Reducing energy makes perfect business sense; saving money, enhancing corporate reputation and lowering emissions. However, many commercial buildings do not have the correct systems in place to effectively manage energy consumption. In addition to saving energy, it’s important that premises are kept at a suitable temperature in order to maintain occupant comfort.
Simon May, product manager at Drayton Controls, explains why smart thermostats are the ideal solution when it comes to managing utility costs and keeping the occupants of a building comfortable.
When it comes to the temperature of commercial premises, there are legal guidelines that companies must adhere to in order to stay compliant.
The Workplace (Health, Safety and Welfare) Regulations 1992, advises that “During working hours, the temperature in all workplaces inside buildings shall be reasonable”.
However, what constitutes ‘reasonable’ will vary in accordance to the nature of the work being performed and the environmental conditions of the workplace. According to the Health and Safety Executive (HSE), the ideal working temperature in a non-domestic building is between 16ºC and 13ºC, if much of the work involves rigorous physical effort, and a minimum of 16ºC applies to a sedentary workplace, such as an office or public reception area.
Ensuring that personnel are kept at a comfortable working temperature can influence performance levels, fatigue and alertness as well as overall wellbeing.
Therefore it is vital that companies adhere to temperature guidelines, not only for compliance reasons and to ensure employees can work to their maximum efficiency, but to maintain their general health too.
To keep temperatures at a desirable level, internet connected controls – or smart thermostats as they’re known – are the ideal solution to enable building managers to remotely monitor and control heating systems.
The working environment has a huge impact on how productive employees can be. It can be dependent on a range of factors, such as the colour of the walls, background noise and the temperature of the facility in which work is being undertaken.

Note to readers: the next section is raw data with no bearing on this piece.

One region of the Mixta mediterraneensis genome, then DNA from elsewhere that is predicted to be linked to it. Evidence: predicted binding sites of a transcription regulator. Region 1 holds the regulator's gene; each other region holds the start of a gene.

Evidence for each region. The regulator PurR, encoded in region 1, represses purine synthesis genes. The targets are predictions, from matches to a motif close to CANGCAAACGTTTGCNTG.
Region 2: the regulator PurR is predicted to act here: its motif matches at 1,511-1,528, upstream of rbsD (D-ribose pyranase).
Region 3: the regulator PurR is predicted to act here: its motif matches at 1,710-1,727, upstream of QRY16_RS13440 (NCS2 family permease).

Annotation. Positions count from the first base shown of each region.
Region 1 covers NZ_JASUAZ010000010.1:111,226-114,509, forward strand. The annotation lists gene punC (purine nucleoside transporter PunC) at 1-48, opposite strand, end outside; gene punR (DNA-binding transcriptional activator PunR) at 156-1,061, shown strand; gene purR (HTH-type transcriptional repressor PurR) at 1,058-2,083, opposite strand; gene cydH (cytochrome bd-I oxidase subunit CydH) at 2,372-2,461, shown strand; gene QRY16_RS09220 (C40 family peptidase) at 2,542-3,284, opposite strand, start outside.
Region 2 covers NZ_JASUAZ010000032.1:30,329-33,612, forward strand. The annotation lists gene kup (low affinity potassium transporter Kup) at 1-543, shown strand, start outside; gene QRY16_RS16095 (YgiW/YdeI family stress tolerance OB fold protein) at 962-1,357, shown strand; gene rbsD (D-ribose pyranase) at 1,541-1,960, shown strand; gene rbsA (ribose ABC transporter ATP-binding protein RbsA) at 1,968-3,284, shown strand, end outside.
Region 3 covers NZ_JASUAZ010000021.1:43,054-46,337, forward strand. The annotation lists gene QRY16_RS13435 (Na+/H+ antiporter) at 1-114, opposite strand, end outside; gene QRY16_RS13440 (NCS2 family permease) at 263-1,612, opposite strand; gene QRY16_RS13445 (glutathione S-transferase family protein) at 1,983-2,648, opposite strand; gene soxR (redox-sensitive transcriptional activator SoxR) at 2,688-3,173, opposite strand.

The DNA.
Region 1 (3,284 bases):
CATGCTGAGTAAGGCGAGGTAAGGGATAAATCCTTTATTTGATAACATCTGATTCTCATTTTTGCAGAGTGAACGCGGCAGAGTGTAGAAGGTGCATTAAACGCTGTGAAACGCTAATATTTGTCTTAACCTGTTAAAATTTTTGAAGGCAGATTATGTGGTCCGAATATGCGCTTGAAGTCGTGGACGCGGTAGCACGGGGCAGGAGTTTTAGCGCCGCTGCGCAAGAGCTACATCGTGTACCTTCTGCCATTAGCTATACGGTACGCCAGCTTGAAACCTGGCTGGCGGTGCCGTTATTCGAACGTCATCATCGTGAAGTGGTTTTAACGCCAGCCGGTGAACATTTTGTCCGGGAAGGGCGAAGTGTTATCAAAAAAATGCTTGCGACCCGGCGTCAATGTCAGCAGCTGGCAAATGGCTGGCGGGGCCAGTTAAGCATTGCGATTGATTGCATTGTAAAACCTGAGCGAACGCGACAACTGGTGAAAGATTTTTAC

According to the HSE, there are six individual environmental and personal factors that influence thermal comfort, which together contribute to an employee’s overall wellbeing. These consist of air temperature, radiant temperature, air velocity, humidity, clothing insulation and metabolic heat.
Staff may adapt their behaviours to cope with their thermal environment, such as adding or removing clothing or moving towards sources of heat, like radiators and air vents. By controlling and managing thermal comfort, a healthy room temperature can be achieved meaning increased morale and productivity levels.
In addition to this, people working in uncomfortably hot and cold environments are more likely to behave in an unsafe manner as their ability to make decisions and perform manual tasks deteriorates.
A study from Cornell looking at office temperatures found that when temperatures were low at around 20ºC employees made 44 per cent more mistakes than at optimal room temperature of 25ºC, proving how altered office temperatures can influence the workforce.
Installation of smart heating controls allows building managers to remotely monitor and control the temperature of premises, in order to maintain a comfortable level for the occupants.
Aside from keeping employees comfortable, commercial office buildings face rising energy costs, creating very difficult challenges managing the facility budget.
Energy management requirements of commercial buildings are often very different to that of a residential dwelling. Considerations such as when the building is occupied and by how many employees will affect the levels of energy being used at different periods during the day.
Adding a modern ‘TPI’ room thermostat plus TRVs to a conventional heating system can reduce energy costs by over 50% - and new smart devices can take this even further with the enhanced control they offer.
Smart controls - such as the miGenie range from Drayton - provide complete control of heating with additional options for hot water control, enabling monitoring and management of a building’s temperature via an app on a smartphone, tablet or Apple Watch.
Remote control provides the facilities manager with the power to programme and alter heating and hot water schedules, depending on number of people in the building and/or changes in the weather, to ensure that there’s no energy wastage.
If there are doubts over introducing internet connected heating controls into a business, it is important to remember that some controls continue to operate even if there’s no internet connection and can be operated manually by the programmer, ensuring employees wont be left in the cold in the event of loss of internet connection.
So in order to maintain a healthy and happy working environment, it is smart to consider internet-connected heating controls for their range of benefits; minimising running costs, reducing overall energy consumption and improving comfort levels for occupants.